With several unicorns delaying their audited financial filings well beyond the permitted deadlines, the ministry of corporate affairs (MCA) is looking at imposing stiffer penalties and tightening the regulations. The ministry believes this could lead to better compliance on reporting results on time to the Registrar of Companies (RoC), according to people familiar with the thinking at the MCA.
Earlier this month, the ministry wrote to edtech major Byju’s, asking why it had not yet filed its results for FY21, already late by more than 17 months. Byju’s had said on July 4 that its audited financial results for FY21 would be announced in the next 10 days (around July 14) after Deloitte had signed off on it. However, a month after that deadline, the results still haven’t been made available, though the company is reportedly planning to do so by September 6.
Byju’s is one among many. Foodtech unicorn Swiggy delayed its FY21 financial filings by more than 11 months. Mobility unicorn Ola’s subsidiary Ola Electric, which manufactures electric scooters, filed its FY21 financial by at least 13 months late with RoC. Fintech start-up Razorpay, which recently attained billion dollar status, filed its FY21 financials only by March 2022, a whole 12 months late.
Ashish Kumar, co-founder and general partner at Fundamentum Partners, which recently raised $227 million to invest in early growth-stage startups, says late-stage startups usually delay their filings when they prepare for an IPO. “We rarely see early and mid-stage startups delaying their annual results. The late-stage companies delay because they have to re-state their financials for an IPO. So, a reasonable delay with proper reasoning is fine,” Kumar said.
He believes that very long delays could impact funding rounds. “We’ve had to pull out of investing rounds because the results don’t match with what was promised to us. That is a big, big red flag.”
Brijesh Damodaran, partner of growth stage VC-fund Auxano Capital said that RoC rules need to be respected and not following them might lead to regulators tightening them. “The shareholder agreement does have several compliance requirements to be adhered to by the stakeholders and start-ups have no reason to not follow the rules, especially the unicorns,” he said.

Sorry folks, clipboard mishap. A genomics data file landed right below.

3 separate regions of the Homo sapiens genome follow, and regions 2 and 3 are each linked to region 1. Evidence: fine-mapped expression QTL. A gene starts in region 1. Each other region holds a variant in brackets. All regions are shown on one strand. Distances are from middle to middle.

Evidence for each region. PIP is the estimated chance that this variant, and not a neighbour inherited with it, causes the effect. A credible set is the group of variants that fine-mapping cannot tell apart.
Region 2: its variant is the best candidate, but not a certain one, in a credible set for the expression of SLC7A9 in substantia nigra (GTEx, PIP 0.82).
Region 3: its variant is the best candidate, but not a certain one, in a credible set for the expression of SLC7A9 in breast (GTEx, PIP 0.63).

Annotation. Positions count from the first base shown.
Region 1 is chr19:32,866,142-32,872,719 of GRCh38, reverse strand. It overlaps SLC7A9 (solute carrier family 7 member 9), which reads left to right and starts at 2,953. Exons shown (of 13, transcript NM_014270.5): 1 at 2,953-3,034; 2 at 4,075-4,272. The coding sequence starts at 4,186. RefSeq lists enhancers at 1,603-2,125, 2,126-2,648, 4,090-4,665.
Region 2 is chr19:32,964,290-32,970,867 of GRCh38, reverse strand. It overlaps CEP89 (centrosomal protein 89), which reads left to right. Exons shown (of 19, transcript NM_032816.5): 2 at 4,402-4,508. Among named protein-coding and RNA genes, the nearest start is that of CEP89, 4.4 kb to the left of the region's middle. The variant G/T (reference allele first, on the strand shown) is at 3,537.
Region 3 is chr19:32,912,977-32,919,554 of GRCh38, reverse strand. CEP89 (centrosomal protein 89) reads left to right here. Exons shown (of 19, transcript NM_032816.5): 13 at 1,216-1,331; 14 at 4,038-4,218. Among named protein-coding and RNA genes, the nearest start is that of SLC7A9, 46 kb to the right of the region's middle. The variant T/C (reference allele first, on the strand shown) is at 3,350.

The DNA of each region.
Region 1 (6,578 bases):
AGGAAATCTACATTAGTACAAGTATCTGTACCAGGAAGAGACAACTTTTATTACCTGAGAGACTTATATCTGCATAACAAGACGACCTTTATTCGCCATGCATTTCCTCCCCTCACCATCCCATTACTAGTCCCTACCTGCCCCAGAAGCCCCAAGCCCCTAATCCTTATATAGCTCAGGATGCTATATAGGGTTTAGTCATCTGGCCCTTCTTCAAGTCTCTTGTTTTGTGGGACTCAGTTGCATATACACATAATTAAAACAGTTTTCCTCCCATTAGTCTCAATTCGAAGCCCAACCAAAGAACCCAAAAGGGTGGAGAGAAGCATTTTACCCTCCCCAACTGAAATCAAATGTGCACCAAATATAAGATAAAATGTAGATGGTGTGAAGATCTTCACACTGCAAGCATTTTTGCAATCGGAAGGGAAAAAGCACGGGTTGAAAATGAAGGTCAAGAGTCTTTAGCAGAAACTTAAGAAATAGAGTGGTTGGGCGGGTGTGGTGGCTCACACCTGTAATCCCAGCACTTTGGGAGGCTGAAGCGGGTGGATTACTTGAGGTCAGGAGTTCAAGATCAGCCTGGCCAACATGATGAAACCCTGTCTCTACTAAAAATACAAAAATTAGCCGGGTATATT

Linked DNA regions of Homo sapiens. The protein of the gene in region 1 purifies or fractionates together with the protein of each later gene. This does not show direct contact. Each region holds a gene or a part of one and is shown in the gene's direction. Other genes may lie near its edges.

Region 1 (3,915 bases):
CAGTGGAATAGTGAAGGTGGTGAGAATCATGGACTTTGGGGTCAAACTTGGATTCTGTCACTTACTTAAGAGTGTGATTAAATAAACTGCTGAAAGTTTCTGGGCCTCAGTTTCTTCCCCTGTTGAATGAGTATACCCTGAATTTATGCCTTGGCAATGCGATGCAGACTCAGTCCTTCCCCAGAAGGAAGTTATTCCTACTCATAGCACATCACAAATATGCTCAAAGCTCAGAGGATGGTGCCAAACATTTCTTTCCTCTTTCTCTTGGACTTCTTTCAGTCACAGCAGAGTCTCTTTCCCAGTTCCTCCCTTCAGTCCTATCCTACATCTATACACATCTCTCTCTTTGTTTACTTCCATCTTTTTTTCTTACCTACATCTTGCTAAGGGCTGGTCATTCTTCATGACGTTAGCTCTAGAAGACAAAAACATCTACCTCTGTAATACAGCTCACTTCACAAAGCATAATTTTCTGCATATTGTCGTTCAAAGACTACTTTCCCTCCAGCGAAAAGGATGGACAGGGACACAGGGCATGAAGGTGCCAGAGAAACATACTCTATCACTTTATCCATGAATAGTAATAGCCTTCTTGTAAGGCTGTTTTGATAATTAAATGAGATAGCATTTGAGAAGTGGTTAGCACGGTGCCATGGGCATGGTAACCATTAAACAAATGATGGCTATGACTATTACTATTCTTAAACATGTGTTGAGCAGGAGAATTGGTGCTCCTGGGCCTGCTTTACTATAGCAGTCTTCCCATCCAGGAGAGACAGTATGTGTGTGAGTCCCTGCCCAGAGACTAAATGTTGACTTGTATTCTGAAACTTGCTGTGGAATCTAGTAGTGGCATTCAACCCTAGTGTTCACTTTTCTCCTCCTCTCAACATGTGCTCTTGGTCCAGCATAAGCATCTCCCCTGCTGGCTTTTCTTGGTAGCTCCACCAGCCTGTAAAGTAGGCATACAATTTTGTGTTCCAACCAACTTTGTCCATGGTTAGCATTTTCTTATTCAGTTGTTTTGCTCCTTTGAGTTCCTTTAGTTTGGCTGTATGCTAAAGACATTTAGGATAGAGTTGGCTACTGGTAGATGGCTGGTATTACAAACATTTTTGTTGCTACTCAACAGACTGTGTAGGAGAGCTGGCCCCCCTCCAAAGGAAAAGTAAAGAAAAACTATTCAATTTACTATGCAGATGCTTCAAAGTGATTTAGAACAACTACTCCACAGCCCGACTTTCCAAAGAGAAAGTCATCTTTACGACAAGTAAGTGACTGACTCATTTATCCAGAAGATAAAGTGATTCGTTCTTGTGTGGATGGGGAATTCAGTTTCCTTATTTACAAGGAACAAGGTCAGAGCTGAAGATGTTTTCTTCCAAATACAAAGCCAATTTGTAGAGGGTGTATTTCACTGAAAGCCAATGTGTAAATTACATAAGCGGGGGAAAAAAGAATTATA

Private companies must file their annual results with the RoC within seven months of the financial year-end. The MCA fines privately registered companies up to Rs 200 per day from the date of the delay. Subsequently, directors of companies, who delay the filing of financials beyond 270 days, can be punished with imprisonment for a term which is not less than six months and which could extend up to 10 years. Although startups do privately prepare these statements for the purpose of fundraising due diligence and income tax filings, many of them have been regularly skipping filing statements in time with the RoC.
Sameer Jain, founder & managing partner at PSL Advocates & Solicitors said that although some level of delay in filing financials is expected from unlisted companies, a delay of more than 12 and 17 months is a huge ‘red flag’.
“There are numerous corporate compliances and sometimes auditing could be delayed. The regulations allow for a few months of delay but when unlisted firms delay financial filings by more than 12-17 months that is, worrisome,” said Jain.